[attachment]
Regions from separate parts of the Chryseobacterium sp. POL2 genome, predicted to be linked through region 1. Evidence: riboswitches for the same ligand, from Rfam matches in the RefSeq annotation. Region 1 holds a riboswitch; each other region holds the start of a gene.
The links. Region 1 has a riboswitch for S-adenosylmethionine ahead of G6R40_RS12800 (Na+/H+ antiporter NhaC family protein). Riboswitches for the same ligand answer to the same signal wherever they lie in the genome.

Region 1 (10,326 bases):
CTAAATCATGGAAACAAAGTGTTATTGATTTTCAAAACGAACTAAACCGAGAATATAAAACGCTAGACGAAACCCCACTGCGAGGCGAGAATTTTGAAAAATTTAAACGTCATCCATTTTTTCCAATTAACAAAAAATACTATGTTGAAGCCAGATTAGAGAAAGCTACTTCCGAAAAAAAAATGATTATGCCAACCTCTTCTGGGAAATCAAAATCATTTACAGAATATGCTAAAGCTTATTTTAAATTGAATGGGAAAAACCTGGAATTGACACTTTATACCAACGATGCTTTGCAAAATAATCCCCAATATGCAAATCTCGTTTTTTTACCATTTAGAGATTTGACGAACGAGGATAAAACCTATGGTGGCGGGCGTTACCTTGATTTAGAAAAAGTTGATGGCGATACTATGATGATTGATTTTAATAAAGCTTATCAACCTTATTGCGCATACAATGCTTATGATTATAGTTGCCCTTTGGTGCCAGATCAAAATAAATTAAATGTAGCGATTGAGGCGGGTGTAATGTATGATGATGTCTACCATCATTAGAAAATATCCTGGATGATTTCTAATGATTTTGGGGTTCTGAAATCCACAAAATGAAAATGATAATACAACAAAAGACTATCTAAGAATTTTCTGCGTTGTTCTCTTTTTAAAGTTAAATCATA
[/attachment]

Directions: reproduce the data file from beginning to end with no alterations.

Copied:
Regions from separate parts of the Chryseobacterium sp. POL2 genome, predicted to be linked through region 1. Evidence: riboswitches for the same ligand, from Rfam matches in the RefSeq annotation. Region 1 holds a riboswitch; each other region holds the start of a gene.
The links. Region 1 has a riboswitch for S-adenosylmethionine ahead of G6R40_RS12800 (Na+/H+ antiporter NhaC family protein). Riboswitches for the same ligand answer to the same signal wherever they lie in the genome.

Region 1 (10,326 bases):
CTAAATCATGGAAACAAAGTGTTATTGATTTTCAAAACGAACTAAACCGAGAATATAAAACGCTAGACGAAACCCCACTGCGAGGCGAGAATTTTGAAAAATTTAAACGTCATCCATTTTTTCCAATTAACAAAAAATACTATGTTGAAGCCAGATTAGAGAAAGCTACTTCCGAAAAAAAAATGATTATGCCAACCTCTTCTGGGAAATCAAAATCATTTACAGAATATGCTAAAGCTTATTTTAAATTGAATGGGAAAAACCTGGAATTGACACTTTATACCAACGATGCTTTGCAAAATAATCCCCAATATGCAAATCTCGTTTTTTTACCATTTAGAGATTTGACGAACGAGGATAAAACCTATGGTGGCGGGCGTTACCTTGATTTAGAAAAAGTTGATGGCGATACTATGATGATTGATTTTAATAAAGCTTATCAACCTTATTGCGCATACAATGCTTATGATTATAGTTGCCCTTTGGTGCCAGATCAAAATAAATTAAATGTAGCGATTGAGGCGGGTGTAATGTATGATGATGTCTACCATCATTAGAAAATATCCTGGATGATTTCTAATGATTTTGGGGTTCTGAAATCCACAAAATGAAAATGATAATACAACAAAAGACTATCTAAGAATTTTCTGCGTTGTTCTCTTTTTAAAGTTAAATCATA